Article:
PART I: THEORETICAL CONSIDERATIONS Introduction: Barbara M. Artinian 1 An Overview of Glaserian Grounded Theory 2 Experiences in Developing Grounded TheoryThrough Emergence 3 Conceptual Mapping as an Aid to GroundedTheory Development 4 Bending the Directives of Glaserian GroundedTheory in Nursing Research 5 Learning Glaserian Grounded Theory by Doing It 6 Learning Glaserian Grounded Theory ThroughMentoring and Scholarly Dialogue PART II: STUDIES USING EARLY MODESOF GROUNDED THEORY Introduction: Barbara M. ArtinianSECTION 1: DESCRIPTIVE MODE Introduction: Barbara M. Artinian 7 Preparative Waiting: Patients Hospitalized forDiagnostic Workups 8 Caregiving Behaviors of Intrapartum Nurses SECTION 2: GERUND MODE: BASIC SOCIAL PROCESS Introduction: Barbara M. Artinian 9 Letting Go: The Experience of Dying FromCancer in Young Middle Age 10 Moving On: A Study of Male Novice Nurses in theCritical Care Unit 1 SECTION 3: EMERGENT FIT MODE Introduction: Barbara M. Artinian 11 Nurturing Hope in Patients With Cancer 12 Partnering With God and the Patient PART III: STUDIES WITH EMERGENT THEORETICAL CODES:THEORETICAL CODE MODE Introduction: Barbara M. Artinian SECTION 1: STRATEGIZING Introduction: Barbara M. Artinian 13 Strategizing Safety by Perinatal Patients in a Rural Setting 14 Remodeling the Course of Life: Moving On in a Changed Life SECTION 2: CUTTING POINT Introduction: Barbara M. Artinian 15 Justifying Coercion 16 Regaining Control: Managing Changes in ChronicObstructive Pulmonary Disease SECTION 3: AMPLIFYING CAUSAL LOOPS Introduction: Barbara M. Artinian 17 Mutuality: Reconnecting to Overcome Homelessness 18 Risking Involvement With Cancer Patients Barbara M. Artinian SECTION 4: ROLE THEORY Introduction: Barbara M. Artinian 19 Preserving Identity in a Nursing Home Setting 20 Positioning in Operational Space: How to Becomea Public Health Nurse in Norway SECTION 5: BALANCING Introduction: Barbara M. Artinian 21 Patterns of Balancing Between Hope and Despair inthe Diagnostic Phase on a Gastroenterology Ward 22 Bending Expectations by Spouses of Dialysis Patients:Balancing Between Alternatives PART IV: THE INTERVENTION MODE Introduction: Barbara M. Artinian 23 An Intervention Study of Preparative WaitingTheory in a Hospital Unit 24 An Intervention Program Using Remodeling the Course ofLife Theory Among Persons With Multiple Sclerosis 25 Implementing Conquering Operational SpaceTheory in Educational Practice 26 Implementing Reconnecting Theory in Community Practice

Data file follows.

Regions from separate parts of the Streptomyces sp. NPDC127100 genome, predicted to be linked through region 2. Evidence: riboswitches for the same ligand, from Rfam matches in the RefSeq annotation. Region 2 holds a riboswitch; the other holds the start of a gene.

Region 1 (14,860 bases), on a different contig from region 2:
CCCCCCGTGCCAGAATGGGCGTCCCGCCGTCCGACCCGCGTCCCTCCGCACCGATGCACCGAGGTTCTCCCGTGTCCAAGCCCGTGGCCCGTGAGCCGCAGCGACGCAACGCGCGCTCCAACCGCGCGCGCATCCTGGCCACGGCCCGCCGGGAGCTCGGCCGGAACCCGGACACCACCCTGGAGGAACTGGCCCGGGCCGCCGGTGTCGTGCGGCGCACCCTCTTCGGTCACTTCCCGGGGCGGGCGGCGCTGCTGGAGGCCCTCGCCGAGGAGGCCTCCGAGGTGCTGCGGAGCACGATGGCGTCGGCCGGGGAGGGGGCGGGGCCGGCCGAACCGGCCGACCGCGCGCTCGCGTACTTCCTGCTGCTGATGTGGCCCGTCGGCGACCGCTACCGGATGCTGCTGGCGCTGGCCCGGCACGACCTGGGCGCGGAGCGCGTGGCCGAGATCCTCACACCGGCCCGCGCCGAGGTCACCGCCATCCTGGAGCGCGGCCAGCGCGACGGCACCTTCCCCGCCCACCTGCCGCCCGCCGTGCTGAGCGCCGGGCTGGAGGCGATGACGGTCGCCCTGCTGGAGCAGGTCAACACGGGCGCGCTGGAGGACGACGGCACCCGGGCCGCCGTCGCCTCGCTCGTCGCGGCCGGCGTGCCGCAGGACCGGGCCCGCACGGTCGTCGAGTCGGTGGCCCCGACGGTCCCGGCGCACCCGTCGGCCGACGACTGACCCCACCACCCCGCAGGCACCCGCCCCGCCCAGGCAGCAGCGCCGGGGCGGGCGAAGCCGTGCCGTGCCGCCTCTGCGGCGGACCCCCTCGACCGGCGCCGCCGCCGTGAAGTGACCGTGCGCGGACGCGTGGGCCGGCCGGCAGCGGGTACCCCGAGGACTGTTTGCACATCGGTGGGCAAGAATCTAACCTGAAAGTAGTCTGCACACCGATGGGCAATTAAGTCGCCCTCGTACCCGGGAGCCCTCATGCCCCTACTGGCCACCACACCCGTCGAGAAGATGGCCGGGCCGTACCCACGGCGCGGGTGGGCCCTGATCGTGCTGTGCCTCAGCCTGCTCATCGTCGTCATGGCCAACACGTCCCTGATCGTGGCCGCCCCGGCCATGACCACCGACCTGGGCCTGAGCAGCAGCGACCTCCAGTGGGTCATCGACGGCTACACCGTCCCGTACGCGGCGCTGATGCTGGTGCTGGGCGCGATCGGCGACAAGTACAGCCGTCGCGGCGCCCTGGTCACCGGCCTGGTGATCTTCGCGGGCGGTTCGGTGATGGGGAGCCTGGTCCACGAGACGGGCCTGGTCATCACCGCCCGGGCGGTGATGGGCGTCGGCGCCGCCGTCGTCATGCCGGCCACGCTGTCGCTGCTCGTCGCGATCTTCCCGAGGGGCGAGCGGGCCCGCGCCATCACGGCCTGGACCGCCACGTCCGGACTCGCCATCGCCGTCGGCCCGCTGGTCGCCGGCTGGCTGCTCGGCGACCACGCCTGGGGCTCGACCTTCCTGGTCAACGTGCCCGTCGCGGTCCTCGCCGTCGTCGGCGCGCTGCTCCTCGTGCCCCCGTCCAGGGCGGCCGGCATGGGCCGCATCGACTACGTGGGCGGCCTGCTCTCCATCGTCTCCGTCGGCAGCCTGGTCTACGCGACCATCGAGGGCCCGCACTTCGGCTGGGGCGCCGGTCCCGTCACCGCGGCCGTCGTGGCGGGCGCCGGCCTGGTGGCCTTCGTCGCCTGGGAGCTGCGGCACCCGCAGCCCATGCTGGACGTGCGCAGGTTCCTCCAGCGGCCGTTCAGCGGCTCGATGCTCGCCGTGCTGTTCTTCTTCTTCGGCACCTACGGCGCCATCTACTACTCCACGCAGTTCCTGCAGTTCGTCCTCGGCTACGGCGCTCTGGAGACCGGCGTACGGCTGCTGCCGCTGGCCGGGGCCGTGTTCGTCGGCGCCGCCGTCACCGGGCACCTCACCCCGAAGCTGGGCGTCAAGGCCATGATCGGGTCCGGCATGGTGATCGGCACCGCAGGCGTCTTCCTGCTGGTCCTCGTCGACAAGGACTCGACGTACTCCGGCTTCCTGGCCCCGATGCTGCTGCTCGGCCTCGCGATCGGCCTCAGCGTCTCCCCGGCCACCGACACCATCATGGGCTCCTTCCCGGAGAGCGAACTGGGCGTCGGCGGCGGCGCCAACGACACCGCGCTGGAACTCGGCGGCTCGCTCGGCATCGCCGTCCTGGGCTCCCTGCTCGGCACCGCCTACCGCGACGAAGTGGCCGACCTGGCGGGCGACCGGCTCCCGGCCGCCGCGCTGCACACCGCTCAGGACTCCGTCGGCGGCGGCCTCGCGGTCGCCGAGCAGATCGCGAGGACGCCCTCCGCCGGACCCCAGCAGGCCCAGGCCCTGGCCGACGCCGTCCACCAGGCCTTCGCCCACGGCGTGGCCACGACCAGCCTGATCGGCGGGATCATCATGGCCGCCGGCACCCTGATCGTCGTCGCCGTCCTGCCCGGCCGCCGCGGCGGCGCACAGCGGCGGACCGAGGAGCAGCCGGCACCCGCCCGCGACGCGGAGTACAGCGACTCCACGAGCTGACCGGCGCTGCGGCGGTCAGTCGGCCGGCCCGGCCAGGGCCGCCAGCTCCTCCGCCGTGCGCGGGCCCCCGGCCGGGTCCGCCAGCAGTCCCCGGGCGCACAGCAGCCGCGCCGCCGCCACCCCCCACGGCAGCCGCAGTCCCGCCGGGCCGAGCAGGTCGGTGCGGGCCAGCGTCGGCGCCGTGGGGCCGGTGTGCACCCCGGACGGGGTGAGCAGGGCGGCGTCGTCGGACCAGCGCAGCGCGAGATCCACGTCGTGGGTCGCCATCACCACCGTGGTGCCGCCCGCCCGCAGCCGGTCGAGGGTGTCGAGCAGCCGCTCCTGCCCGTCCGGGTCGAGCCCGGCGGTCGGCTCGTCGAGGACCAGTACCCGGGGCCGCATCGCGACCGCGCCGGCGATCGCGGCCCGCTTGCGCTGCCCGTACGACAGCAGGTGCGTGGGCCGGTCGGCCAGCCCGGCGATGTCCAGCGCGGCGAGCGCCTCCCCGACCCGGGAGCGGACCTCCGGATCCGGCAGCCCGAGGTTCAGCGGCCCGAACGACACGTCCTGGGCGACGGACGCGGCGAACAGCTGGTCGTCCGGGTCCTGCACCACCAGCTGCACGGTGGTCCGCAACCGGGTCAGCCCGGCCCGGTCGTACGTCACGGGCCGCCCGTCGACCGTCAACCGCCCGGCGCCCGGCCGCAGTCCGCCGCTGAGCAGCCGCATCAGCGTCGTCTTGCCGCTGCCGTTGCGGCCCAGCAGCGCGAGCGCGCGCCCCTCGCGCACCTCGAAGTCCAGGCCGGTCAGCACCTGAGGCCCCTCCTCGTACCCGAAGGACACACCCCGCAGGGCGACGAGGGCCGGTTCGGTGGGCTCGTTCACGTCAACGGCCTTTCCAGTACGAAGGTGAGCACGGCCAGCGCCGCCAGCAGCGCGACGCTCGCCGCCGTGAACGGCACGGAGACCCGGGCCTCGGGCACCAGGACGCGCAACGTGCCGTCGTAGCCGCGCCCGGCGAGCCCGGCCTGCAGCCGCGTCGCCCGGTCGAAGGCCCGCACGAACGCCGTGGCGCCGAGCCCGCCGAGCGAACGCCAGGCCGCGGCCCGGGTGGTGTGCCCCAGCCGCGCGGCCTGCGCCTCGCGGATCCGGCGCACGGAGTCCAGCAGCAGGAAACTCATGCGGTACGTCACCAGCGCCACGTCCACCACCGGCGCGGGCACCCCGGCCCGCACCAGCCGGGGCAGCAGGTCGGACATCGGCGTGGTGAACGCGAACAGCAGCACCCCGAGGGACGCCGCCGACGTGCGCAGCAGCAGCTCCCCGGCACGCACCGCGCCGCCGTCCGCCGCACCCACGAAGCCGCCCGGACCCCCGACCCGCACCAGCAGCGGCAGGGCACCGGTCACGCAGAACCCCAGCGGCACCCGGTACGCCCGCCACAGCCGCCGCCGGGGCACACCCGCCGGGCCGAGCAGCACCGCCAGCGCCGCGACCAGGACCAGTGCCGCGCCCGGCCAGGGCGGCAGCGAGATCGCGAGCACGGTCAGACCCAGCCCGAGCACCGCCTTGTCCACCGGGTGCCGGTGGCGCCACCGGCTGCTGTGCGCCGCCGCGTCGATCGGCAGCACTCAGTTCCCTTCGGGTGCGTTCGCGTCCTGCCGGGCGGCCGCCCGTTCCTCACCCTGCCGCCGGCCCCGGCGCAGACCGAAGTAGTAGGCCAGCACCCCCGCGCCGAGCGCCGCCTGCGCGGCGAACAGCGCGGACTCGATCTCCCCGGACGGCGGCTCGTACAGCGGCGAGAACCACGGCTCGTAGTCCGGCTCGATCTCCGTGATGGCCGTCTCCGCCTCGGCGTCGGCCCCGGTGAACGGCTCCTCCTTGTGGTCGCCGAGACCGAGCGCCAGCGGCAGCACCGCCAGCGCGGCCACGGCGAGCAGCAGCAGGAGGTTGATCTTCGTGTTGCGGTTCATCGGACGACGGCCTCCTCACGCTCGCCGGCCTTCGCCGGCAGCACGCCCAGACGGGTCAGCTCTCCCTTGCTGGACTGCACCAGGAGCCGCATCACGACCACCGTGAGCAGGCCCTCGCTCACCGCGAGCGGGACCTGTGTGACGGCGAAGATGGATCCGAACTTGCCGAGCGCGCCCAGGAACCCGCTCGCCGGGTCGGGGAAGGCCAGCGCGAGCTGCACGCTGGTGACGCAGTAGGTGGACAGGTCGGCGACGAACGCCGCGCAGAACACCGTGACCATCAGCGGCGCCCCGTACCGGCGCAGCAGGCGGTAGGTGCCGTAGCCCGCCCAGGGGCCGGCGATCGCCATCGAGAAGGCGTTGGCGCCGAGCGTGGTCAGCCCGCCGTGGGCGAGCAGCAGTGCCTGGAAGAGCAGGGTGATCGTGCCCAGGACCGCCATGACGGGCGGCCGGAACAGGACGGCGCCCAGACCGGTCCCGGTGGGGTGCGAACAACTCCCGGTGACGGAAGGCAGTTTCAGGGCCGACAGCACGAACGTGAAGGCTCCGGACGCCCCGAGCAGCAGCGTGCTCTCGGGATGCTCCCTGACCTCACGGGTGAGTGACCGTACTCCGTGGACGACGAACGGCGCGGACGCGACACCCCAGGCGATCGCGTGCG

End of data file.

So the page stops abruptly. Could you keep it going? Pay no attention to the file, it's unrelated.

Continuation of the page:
Barbara M. Artinian, PhD, RN is professor emeritus in the School of Nursing, Azusa Pacific University. She has taught courses in community health nursing, family theory, nursing theory, and qualitative research methodology. For about 7 years she conducted the Spiritual Care Research Institute that was held in collaboration with Azusa Pacific University and Nurses Christian Fellowship. Doctoral and masters level students attended the Institute and through it she became methodologist for three doctoral students who report their research in this book. She has written a nursing model, the Artinian Intersystem Model, which is used internationally. Tove Giske, PhD, MSN, RN, is currently an Associate Professor at Haraldsplass Diaconal Hogskole (HDH), the University College where she has taught nursing for over a decade. She holds a joint position as the Director of Research at both HDH and Haraldsplass Diaconal Hospital, a sister institution of the Nursing University College. Dr. Giske received her BSN from Betanien Diakonale Hogskole in Bergen, Norway, and both her MSN and PhD from the University of Bergen where she conducted a Glaserian Grounded Theory (GT) doctoral study with patients having diagnostic studies in a gastro-enterology ward. Her dissertation, Preparative Waiting, examined the experiences of these patients as they tried to strategically balance their anxiety and hope during the long wait for a final diagnosis. Born and raised on Giske Island on the west coast of Norway, Dr. Giske has long been interested in spiritual care giving. Currently the Vice President of Nurses Christian Fellowship International, she has been an active member of KFSS, the Norwegian branch of NCF. She is also Editor of the Journal of Profession and Faith, sponsored by KFSS. A vital part of the Spiritual Care Network of nurse scholars, she became a friend and colleague of both Dr. Artinian and Dr. Cone through the Spiritual Care Research Institute of 2001. Her continued interest in spiritual care research prompted her to join Dr. Cone as co-investigator on the spiritual care Fulbright research project in the Fall of 2008. In addition, Dr. Giske is an active member of the Bergen GT Group of research scholars. Pamela H. Cone, PhD, MSN, RN, CNS, received her BSN from Alderson-Broaddus College in Philippi, WV and her MSN from Azusa Pacific University (APU). Currently an Assistant Professor, she has been teacning nursing at APU for seventeen years. Born and raised in Haiti Dr. Cone has an interest in people and cultures around the world. This has enabled her to successfully promote international experiences for nursing students at APU. In 2006 Dr. Cone received her PhD from the University of California, San Francisco. Her doctoral dissertation was based on a Glaserian Grounded Theory (GT) study with formerly homeless mothers in the Pacific Southwest of the US, and she continues to have an interest in vulnerable populations such as the homeless and immigrants. Her interest in spiritual care research goes back to a master's program completed in 1994. Since then she participated in an ongoing study on spiritual care for 7 years and remains an active member of an international network of nursing scholars who conduct research in this domain. In August of 2008, Dr. Cone received a Fulbright Scholar award that enabled her to conduct a six-month study requested by Norwegian nursing educators on how well their programs are preparing nurses to provide spiritual care. Her collaboration with Dr. Artinian dates from a qualitative research class in 1992. Dr. Tove Giske became a friend and colleague through the Spiritual Care Research Institutes, and together they remain actively involved in spiritual care research and part of the Bergen GT group of researchers.